Residents of low-income neighborhoods with few high school graduates may be more likely to die after lung cancer surgery than more affluent patients, a U.S. study finds.
Researchers reviewed records for more than 200,000 patients who had lung cancer surgery from 2003 to 2011. They found that while factors such as age, gender and other medical conditions influenced survival, so did non-clinical variables like the neighborhoods where patients lived, and the type of hospital where they were treated.
The researchers had expected that outcomes would be linked with social and economic factors, said senior author Dr. Felix Fernandez of Emory University School of Medicine in Atlanta. Their hope now, he added in an email, is “to focus attention on access and quality initiatives” in groups at risk for poor outcomes.
Lung cancer is the most common type of malignancy, with about 1.8 million new cases diagnosed a year, according to the World Health Organization. About 90 percent of cases are caused by smoking, according to the U.S. Centers for Disease Control and Prevention.
More than half of people diagnosed with lung cancer die within a year, according to the American Lung Association.
Fernandez and colleagues write in the Journal of the American College of Surgeons that the gold standard for longer survival is catching the cancer before it spreads and operating to remove the diseased tissue. Even then, major complications happen after as many as one in three surgeries.
The majority of patients in the study were white and around 65 years old, with roughly equal numbers of men and women.
Most patients didn't have radiation before surgery. A procedure known as a lobectomy, an operation to remove the lobe of the lung with diseased tissue, was the most common surgery.
Most patients had Medicare or another government insurance program, and half of them had a household income of more than $46,000. Most of them also received treatment at a university hospital or a comprehensive cancer center.
Patients had poorer odds of surviving 30 days after surgery if they were older, had other complex medical conditions, or more advanced tumors.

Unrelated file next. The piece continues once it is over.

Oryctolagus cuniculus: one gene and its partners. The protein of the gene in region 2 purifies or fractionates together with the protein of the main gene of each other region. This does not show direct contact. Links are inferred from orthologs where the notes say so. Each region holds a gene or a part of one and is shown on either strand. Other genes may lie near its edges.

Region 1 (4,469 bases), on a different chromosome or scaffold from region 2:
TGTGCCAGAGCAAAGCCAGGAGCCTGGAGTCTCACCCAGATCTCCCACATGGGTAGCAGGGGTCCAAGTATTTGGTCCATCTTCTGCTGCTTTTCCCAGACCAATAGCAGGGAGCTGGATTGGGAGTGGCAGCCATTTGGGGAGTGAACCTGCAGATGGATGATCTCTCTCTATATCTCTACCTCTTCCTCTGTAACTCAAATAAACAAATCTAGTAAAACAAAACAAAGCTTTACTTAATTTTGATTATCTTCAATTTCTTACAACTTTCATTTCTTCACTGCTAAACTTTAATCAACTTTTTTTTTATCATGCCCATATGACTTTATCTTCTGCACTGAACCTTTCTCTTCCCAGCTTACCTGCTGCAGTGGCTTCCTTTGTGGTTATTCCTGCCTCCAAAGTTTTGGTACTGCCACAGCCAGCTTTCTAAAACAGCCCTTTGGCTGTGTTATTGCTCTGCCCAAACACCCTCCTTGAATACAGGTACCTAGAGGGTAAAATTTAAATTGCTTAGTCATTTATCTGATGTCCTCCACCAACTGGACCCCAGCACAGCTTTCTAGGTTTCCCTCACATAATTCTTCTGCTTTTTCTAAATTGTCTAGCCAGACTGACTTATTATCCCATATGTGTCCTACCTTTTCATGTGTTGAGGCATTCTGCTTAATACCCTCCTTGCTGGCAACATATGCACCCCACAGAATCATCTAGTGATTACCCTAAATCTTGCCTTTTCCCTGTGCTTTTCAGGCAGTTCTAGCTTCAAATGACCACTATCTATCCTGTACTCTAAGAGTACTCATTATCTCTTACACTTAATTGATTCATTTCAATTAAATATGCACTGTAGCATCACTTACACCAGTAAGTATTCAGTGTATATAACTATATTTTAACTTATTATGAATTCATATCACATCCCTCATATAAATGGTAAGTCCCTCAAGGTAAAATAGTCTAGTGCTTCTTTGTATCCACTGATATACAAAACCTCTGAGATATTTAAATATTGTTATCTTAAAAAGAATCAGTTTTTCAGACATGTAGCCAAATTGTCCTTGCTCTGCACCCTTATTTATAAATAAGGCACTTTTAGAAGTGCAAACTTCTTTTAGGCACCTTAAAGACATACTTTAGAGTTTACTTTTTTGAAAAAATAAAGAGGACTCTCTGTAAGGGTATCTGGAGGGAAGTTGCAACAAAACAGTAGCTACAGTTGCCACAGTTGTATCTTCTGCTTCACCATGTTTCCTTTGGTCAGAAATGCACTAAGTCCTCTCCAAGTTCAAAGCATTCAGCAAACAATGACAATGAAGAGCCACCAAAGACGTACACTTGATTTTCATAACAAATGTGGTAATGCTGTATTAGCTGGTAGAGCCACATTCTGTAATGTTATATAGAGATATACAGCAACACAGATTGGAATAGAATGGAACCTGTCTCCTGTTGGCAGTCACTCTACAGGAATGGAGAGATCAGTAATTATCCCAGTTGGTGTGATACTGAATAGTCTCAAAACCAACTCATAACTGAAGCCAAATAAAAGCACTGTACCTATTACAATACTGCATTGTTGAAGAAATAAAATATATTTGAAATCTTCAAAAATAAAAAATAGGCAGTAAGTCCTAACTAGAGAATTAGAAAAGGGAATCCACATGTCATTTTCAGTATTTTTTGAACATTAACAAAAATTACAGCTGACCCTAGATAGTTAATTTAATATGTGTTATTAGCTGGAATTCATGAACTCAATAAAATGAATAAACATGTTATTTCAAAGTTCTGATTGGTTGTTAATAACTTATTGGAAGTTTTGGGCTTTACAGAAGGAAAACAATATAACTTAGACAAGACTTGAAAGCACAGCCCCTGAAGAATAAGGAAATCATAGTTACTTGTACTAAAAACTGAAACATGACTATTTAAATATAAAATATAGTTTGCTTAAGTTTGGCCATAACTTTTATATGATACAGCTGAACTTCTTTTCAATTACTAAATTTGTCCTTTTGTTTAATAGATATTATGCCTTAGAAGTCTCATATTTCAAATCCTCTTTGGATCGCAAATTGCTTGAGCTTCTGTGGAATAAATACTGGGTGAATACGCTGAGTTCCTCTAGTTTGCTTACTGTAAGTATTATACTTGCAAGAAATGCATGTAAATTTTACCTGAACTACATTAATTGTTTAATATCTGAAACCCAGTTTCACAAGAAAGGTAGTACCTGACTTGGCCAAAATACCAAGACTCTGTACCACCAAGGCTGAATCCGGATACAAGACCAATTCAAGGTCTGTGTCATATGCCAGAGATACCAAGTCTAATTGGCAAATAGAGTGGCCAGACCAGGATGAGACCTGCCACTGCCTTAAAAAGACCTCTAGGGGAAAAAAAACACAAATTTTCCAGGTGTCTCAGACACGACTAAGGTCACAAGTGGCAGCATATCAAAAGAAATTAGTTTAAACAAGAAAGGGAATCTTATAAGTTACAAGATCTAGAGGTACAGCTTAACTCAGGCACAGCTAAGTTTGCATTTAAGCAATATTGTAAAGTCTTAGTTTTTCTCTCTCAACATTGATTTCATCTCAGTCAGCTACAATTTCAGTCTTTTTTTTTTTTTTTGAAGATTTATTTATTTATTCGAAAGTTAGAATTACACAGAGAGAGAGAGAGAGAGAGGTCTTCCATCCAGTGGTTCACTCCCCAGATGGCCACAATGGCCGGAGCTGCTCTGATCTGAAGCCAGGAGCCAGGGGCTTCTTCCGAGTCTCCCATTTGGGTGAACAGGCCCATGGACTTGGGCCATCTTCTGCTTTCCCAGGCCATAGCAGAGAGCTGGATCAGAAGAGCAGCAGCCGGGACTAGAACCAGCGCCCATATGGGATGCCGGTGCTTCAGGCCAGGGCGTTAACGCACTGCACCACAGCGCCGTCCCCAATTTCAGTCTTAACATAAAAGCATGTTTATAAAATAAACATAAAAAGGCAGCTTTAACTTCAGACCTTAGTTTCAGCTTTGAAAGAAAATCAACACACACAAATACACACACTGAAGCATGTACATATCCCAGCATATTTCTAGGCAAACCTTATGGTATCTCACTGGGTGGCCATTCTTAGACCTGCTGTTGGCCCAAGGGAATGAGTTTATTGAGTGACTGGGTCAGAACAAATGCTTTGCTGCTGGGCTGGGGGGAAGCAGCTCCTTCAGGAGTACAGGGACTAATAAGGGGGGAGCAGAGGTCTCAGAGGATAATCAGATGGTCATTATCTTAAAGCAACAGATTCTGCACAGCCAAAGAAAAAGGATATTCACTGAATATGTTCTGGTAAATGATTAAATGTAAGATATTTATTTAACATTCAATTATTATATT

The likelihood of 30-day survival was also worse if patients lived outside cities in low-income communities with lower education levels or if they got treated at non-academic medical centers.
One limitation of the study is its reliance on a large U.S. cancer registry, which only covers about 70 percent of cases, the researchers note. They also relied on 2000 census data for socioeconomic analysis, which might have overlooked changes in demographics during the study period.
"Usually, patients coming from low-income communities do not have the best post-operative surgery treatment not only from the health system but also from their families," said Dr. Paul Zarogoulidis in email to Reuters Health. Zarogoulidis is with the pulmonary oncology unit at Aristotle University of Thessaloniki in Greece.
The study adds to a growing body of research linking lower education and income levels - as well as poorer access to cancer screening and other preventive health care - to worse outcomes for patients, Dr. Christopher Pezzi, director of surgical oncology at Abington Memorial Hospital in Pennsylvania, said by email.
At the same time, the finding that community hospitals don't get good outcomes builds on earlier research showing that patients have better outcomes when both hospitals and surgeons do high volumes of the procedure, Pezzi said.
For lung cancer, patients should look for hospitals that do at least 30 surgeries a year to remove this type of malignancy, he said.
"The correlation of outcome, specifically 30-day mortality, with annual hospital volume has been shown repeatedly not just in major lung cancer resection but in several other major, complex cancer operations," including procedures for tumors of the pancreas, esophagus, and bladder, Pezzi said.
"This study adds to the literature exposing disparities in outcomes for cancer patients based on socioeconomic factors, and also confirms the well-established relationship of mortality . . . with annual hospital volume," Pezzi said.